George Jones, considered by many to be the greatest country singer in history, died Friday morning (April 26) in Nashville after a brief hospitalization. He was 81. In the hours after his death, Billboard.biz spoke with some of his friends, fellow musicians and those who worked with him for their memories.
Shelia Shipley, president of Flying Island Entertainment, was the VP of promotion at MCA Nashville when Jones recorded for the label in the 1990s.
“By the time I was working with George at MCA, he [already] had been a superstar,” Shipley says. “It was probably one of the biggest honors of my life to get to work with George.”
Shipley and others credit Jones’ fourth wife, Nancy, with keeping his career on track. “To me, Nancy was the business side of George. When their union began she really took over that side of his world, and he would credit her for saving his life. She turned things around, took over his finances, strategies for his career, and she nudged him to do things correctly in his career and helped him make those business decisions.”
“George loved to make music,” Shipley continues. “He was a very humble man. He never acted like he knew the impact he had on country music. He was a real joy to work with.
“He sang about things people felt, he found songs that said what we couldn’t say, what we felt but couldn’t vocalize, and that’s why his music was so popular across so many generations of people,” she said. “When you heard those songs you felt the pain he was singing about. It reverberated with all ages.”
Evelyn Shriver, Jones’ longtime friend and business partner in Bandit Records, agrees. “George was very humble about his singing. He heard it all the time, that he was a great singer, but he was the kind of person who didn’t take it to his head, he took it to his heart.”
Mary Ann McCready is president of Flood, Bumstead, McCready and McCarthy, a business management firm. She also served as vice president of national sales and marketing for Columbia Nashville during Jones’ tenure on sister label Epic Records.
“There wasn’t anybody else like him,” she says, calling him “He stood right there all by himself in a class of singers that could convey pain and emotion. And I’m sure it’s because he knew it. He was so familiar with the pain and emotion.”
Country artist, Grand Ole Opry member and historian Marty Stuart calls Jones “the third wave in country music. The first wave was the Carter Family and Jimmy Rodgers, and then Hank Williams revolutionized the music. After Hank there were a lot of people who were still under the sound of Hank Williams and taking their persona from that. When George came through his originality and genius appeared and his unique perspective came through and, country music had a new singer that to this day is unparalleled.”
Grand Ole Opry member Connie Smith was often called Jones’ favorite singer and she shared a similar admiration for him. “He was real,” she says. “Whatever he thought you heard. He didn’t pull punches, he gave you his opinion and you could count on it.”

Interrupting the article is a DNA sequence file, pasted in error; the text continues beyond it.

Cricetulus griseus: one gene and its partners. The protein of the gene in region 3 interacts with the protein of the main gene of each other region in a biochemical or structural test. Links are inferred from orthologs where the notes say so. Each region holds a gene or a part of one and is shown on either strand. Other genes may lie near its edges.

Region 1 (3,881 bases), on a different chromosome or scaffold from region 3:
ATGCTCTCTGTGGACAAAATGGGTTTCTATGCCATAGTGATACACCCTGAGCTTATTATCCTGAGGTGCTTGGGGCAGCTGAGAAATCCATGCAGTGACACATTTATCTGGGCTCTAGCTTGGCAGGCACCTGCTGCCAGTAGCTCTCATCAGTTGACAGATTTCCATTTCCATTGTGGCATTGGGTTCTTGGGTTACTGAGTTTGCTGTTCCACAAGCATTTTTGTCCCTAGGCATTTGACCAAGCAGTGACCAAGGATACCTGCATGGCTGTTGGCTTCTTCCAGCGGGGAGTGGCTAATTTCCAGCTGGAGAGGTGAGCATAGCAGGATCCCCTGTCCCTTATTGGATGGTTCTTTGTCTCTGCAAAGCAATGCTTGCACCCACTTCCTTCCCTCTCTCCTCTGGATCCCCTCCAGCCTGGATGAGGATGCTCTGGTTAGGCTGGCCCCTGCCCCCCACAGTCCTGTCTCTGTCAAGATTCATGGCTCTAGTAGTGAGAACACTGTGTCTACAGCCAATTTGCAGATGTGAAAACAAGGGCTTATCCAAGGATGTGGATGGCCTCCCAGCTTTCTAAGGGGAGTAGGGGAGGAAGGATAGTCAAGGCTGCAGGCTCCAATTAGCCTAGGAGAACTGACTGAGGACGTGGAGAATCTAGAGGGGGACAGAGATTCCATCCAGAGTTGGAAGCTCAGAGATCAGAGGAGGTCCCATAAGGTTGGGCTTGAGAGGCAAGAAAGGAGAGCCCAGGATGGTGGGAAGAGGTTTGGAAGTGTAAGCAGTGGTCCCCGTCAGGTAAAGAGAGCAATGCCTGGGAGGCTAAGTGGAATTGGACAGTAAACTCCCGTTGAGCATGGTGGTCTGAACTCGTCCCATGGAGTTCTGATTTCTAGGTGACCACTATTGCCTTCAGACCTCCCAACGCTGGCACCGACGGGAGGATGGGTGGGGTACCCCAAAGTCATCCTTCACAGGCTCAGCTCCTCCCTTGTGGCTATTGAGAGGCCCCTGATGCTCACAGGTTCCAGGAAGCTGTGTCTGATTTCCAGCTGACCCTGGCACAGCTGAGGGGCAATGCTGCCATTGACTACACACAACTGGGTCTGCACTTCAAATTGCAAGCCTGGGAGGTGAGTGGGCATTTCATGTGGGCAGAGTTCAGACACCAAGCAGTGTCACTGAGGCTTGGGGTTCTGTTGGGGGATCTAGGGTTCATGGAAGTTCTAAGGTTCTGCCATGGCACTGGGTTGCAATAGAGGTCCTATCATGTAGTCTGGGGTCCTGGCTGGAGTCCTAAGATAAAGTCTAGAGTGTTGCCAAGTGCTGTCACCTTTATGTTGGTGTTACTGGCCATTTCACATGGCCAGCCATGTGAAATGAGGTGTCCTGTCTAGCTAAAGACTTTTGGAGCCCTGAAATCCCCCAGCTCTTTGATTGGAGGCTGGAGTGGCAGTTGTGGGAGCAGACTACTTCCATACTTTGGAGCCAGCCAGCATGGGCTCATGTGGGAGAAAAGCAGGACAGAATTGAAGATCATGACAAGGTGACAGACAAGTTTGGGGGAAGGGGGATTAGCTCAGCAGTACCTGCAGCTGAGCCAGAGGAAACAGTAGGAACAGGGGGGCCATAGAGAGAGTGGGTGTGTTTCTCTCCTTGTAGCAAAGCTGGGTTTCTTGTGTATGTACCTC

Smith recalls the first day she met Jones. “I came to town in 1964, and [her debut single] ‘Once a Day’ went to No. 1. At the disc jockey convention in November of that year it was No. 1 and I was being pulled from place to place doing interviews and meeting deejays, and I was walking down the hall from one room to another room and I saw this figure coming down the hall -- and he saw me and he started singing ‘Once a Day’ in that great George Jones voice.”
Sarah Brosmer, associate manager at Lytle Management, worked with Jones she was senior director of publicity at MCA Nashville. “Despite his worldwide fame, he still seemed to be a just a regular guy at heart,” she says. “He’d rather talk about his latest mower or his cattle than anything about his career. He was still very shy and we had a heckuva time getting him to talk about himself to the press. But that voice – it was so emotional, so full of heartache – it was pure country and one of a kind.”
Joe Bonsall of the Oak Ridge Boys found out about Jones’ death when the quartet pulled into Nashville from a show last night in Missouri. “It’s such a huge loss,” Bonsall says.
The Oak Ridge Boys recorded “Same Ole Me” with Jones, which reached No. 5 on Billboard’s Hot Country Singles in 1982. But it was another Jones hit that sticks in Bonsall’s mind.
“We were both playing at the DuQuoin [Ill.] State Fair in the early ‘80s and George came on our bus. He said, ‘Boys, I just recorded a good song and I think it’s going to be a big one. Wanna hear it?’ George put on that guitar and just for the four of us sang ‘He Stopped Loving Her Today.’ Our mouths dropped open. It’s one of my greatest memories in the music business. That song went on to be probably the greatest country song ever.”
The Oak Ridge Boys were among those scheduled to appear at Jones’ farewell concert to be held in Nashville later this year. For his part, Bonsall hopes the show goes on as a tribute concert.—reporting by Vernell Hackett, Tom Roland and Ken Tucker in Nashville